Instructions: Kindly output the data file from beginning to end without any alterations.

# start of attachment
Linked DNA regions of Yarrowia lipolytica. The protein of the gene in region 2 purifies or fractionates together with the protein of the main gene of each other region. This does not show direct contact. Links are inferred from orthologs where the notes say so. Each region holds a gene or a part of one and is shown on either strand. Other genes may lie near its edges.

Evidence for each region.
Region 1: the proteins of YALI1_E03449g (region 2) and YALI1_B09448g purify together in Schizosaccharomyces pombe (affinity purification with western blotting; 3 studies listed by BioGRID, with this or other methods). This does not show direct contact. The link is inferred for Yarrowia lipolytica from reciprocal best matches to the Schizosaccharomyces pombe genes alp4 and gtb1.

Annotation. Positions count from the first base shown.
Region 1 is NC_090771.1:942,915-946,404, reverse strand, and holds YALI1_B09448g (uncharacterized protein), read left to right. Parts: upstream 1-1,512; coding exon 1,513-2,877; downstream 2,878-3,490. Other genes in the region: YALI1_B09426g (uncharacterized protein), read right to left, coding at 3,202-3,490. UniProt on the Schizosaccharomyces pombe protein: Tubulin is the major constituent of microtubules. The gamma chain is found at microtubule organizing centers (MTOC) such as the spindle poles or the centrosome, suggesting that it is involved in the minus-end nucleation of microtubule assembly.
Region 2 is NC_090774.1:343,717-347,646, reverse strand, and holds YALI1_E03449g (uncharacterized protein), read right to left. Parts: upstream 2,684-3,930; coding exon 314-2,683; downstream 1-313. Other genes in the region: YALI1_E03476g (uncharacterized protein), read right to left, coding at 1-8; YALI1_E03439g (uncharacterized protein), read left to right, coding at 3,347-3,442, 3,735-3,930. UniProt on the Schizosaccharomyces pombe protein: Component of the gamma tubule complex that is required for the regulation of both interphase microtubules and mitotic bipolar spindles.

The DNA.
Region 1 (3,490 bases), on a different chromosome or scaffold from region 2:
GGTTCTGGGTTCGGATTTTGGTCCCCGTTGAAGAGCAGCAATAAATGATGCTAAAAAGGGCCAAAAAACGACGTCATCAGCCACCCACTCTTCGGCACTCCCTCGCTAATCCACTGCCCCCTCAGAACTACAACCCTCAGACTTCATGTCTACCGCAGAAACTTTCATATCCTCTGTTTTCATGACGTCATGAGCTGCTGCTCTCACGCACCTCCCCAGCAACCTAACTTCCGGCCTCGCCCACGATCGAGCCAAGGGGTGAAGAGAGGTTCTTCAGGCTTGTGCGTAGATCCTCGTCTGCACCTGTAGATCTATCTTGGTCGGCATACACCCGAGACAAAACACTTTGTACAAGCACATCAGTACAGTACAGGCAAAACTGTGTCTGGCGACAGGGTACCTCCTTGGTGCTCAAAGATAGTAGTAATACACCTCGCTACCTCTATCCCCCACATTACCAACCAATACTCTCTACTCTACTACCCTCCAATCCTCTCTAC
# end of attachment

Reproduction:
Linked DNA regions of Yarrowia lipolytica. The protein of the gene in region 2 purifies or fractionates together with the protein of the main gene of each other region. This does not show direct contact. Links are inferred from orthologs where the notes say so. Each region holds a gene or a part of one and is shown on either strand. Other genes may lie near its edges.

Evidence for each region.
Region 1: the proteins of YALI1_E03449g (region 2) and YALI1_B09448g purify together in Schizosaccharomyces pombe (affinity purification with western blotting; 3 studies listed by BioGRID, with this or other methods). This does not show direct contact. The link is inferred for Yarrowia lipolytica from reciprocal best matches to the Schizosaccharomyces pombe genes alp4 and gtb1.

Annotation. Positions count from the first base shown.
Region 1 is NC_090771.1:942,915-946,404, reverse strand, and holds YALI1_B09448g (uncharacterized protein), read left to right. Parts: upstream 1-1,512; coding exon 1,513-2,877; downstream 2,878-3,490. Other genes in the region: YALI1_B09426g (uncharacterized protein), read right to left, coding at 3,202-3,490. UniProt on the Schizosaccharomyces pombe protein: Tubulin is the major constituent of microtubules. The gamma chain is found at microtubule organizing centers (MTOC) such as the spindle poles or the centrosome, suggesting that it is involved in the minus-end nucleation of microtubule assembly.
Region 2 is NC_090774.1:343,717-347,646, reverse strand, and holds YALI1_E03449g (uncharacterized protein), read right to left. Parts: upstream 2,684-3,930; coding exon 314-2,683; downstream 1-313. Other genes in the region: YALI1_E03476g (uncharacterized protein), read right to left, coding at 1-8; YALI1_E03439g (uncharacterized protein), read left to right, coding at 3,347-3,442, 3,735-3,930. UniProt on the Schizosaccharomyces pombe protein: Component of the gamma tubule complex that is required for the regulation of both interphase microtubules and mitotic bipolar spindles.

The DNA.
Region 1 (3,490 bases), on a different chromosome or scaffold from region 2:
GGTTCTGGGTTCGGATTTTGGTCCCCGTTGAAGAGCAGCAATAAATGATGCTAAAAAGGGCCAAAAAACGACGTCATCAGCCACCCACTCTTCGGCACTCCCTCGCTAATCCACTGCCCCCTCAGAACTACAACCCTCAGACTTCATGTCTACCGCAGAAACTTTCATATCCTCTGTTTTCATGACGTCATGAGCTGCTGCTCTCACGCACCTCCCCAGCAACCTAACTTCCGGCCTCGCCCACGATCGAGCCAAGGGGTGAAGAGAGGTTCTTCAGGCTTGTGCGTAGATCCTCGTCTGCACCTGTAGATCTATCTTGGTCGGCATACACCCGAGACAAAACACTTTGTACAAGCACATCAGTACAGTACAGGCAAAACTGTGTCTGGCGACAGGGTACCTCCTTGGTGCTCAAAGATAGTAGTAATACACCTCGCTACCTCTATCCCCCACATTACCAACCAATACTCTCTACTCTACTACCCTCCAATCCTCTCTAC